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March 1, 2014 / compassioninpolitics

Is the influence of Roman and Jewish culture on the Bible relevant?

The following is an answer I gave on Quora to the question: “If all self-identified Christians were made thoroughly and properly informed about the secular history of Christianity and its scripture (largely accepted among scholars), what do you think would happen? (with a few additions):

A small percentage might be persuaded, but only because they didn’t know or understand the full context of the situation. I guess we can only speculate.

In terms of the real question that every other answer tends to (rightly I might add) be focusing on–is this relevant? Is this important? What does this mean for the credibility of the Bible, if anything? Is the possible influence of contemporary culture on the Bible or Biblical writers relevant?

I think this gets back to the influence of all literature. All artists draw on the culture around them. All communicators do the same. According to Aristotle, communication is the joining of the agreed upon with invention.

Our Constitutional scholars drew on political, ethical, and other theories from their day and before–this doesn’t invalidate or in any way change their amazing feat and their legacy.

All academic disciplines, including science itself proceed based on the building of ideas on the back of other ideas. Ask Hegel about the history of ideas and disciplines (for instance Hegel’s dialectic which he used to explain the history of ideas–you can learn more here or Google “Hegelian dialectic” after you finish reading). Or ask even Steven Johnson about ideas–and how they replicate. The evidence of this is the citation system–which is used in academic, scientific, and even some popular books (particularly in business and the social sciences).

In this line of reasoning, we still credit re-mixers like Girl Talk as being original and inspired, but to have a (conveiniently) contradictory stance on this topic seems a bit misguided.

A Christian can also point to the fact that Jesus stands at the center of history. These stories and traditions are all pointing toward him (albeit it rather imperfectly).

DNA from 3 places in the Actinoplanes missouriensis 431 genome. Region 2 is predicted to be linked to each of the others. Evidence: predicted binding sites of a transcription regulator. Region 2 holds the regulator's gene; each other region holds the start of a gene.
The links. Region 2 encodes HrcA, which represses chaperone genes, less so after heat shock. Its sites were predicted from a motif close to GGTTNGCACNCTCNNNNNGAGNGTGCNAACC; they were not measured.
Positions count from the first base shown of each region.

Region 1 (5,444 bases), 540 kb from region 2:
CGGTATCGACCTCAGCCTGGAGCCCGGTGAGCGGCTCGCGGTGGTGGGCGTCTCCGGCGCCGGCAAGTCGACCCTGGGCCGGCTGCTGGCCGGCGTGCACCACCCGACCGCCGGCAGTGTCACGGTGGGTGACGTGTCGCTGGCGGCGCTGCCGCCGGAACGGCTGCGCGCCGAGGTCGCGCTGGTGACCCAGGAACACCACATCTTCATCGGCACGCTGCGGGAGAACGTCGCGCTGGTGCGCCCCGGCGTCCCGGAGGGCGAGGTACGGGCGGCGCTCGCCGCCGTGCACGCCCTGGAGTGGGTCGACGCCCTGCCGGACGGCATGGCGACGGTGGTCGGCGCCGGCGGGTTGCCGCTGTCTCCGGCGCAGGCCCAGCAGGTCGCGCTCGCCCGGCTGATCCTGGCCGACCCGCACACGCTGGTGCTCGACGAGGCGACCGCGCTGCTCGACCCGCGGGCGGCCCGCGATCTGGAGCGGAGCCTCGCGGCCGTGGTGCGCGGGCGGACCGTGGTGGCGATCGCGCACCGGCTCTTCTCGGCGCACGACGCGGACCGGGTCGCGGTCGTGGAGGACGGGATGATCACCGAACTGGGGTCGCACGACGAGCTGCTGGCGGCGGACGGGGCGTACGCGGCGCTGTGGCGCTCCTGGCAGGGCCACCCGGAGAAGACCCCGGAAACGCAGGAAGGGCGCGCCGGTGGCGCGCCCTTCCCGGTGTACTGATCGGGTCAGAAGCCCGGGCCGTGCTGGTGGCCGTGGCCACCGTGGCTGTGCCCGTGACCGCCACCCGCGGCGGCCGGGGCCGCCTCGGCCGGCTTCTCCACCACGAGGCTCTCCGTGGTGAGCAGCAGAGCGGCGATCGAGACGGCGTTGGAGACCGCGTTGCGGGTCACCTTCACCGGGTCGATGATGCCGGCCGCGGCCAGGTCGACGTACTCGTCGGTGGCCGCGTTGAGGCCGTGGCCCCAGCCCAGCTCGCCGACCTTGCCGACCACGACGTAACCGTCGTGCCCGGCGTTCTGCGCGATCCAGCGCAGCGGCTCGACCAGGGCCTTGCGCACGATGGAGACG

This question with no justification assumes bad motives on the part of the authors (they borrowed to manipulate rather than they borrowed to inform and empower. Given their authenticity, particularly in terms of New Testament authors, this is problematic.

Given the above, I think this is a spurious or misguided line of reasoning. I don’t see why atheists, agnostics, or Christians should consider it as valid or relevant–especially in light of multiple other forms of proof and reasons for faith.

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The following is some replies to someone else in the thread (which is a bit off topic, but re-affirms the main idea):

Jeanette,

Creativity and culture builds in the notion of being influenced by earlier writers. Finding out that Dr. Martin Luther King used the Declaration of Independence–adds to the historical context–it doesn’t subtract. Influence alone is not plagerism and certainly doesn’t undermine the philosophy–all creativity, all writing, and all of academia. If you invalidate the New Testament or Jesus based on that–you’re in the position of also invalidating all of academia and science.

Also, I’m not sure if you understand entirely–but Jesus stands out among those of his day and the long list that came before him. The meme which suggests that he’s not distinct is pretty absurd. Its like saying you wrote a love story and borrowed from Romeo and Juliet–ergo your love story is bogus. That simply doesn’t make sense.

But more to the point….and maybe this is because there are multiple interpretations. The idea of music being “false” doesn’t make sense and just isn’t analogous. The analogy is to the accussation of plagerism. Irrespective, the grounds on which these assumptions are all built is a rather hollow one.

I’m sorrry you’re missing the distinction I’m making (or perhaps you’re getting it now). I was hoping for you to perhaps revise or amend your analogy–rather than defend it. Changing it would seem to make it stronger–as it would represent the nature of the question rather than unsupported and unsubstantiated claims without warrants or assumptions.

You have to think there is a reason why the Jesus movement was successful when all the others weren’t–there in lies his uniqueness.

I also have a similar answer coming out on July 24, 2014.

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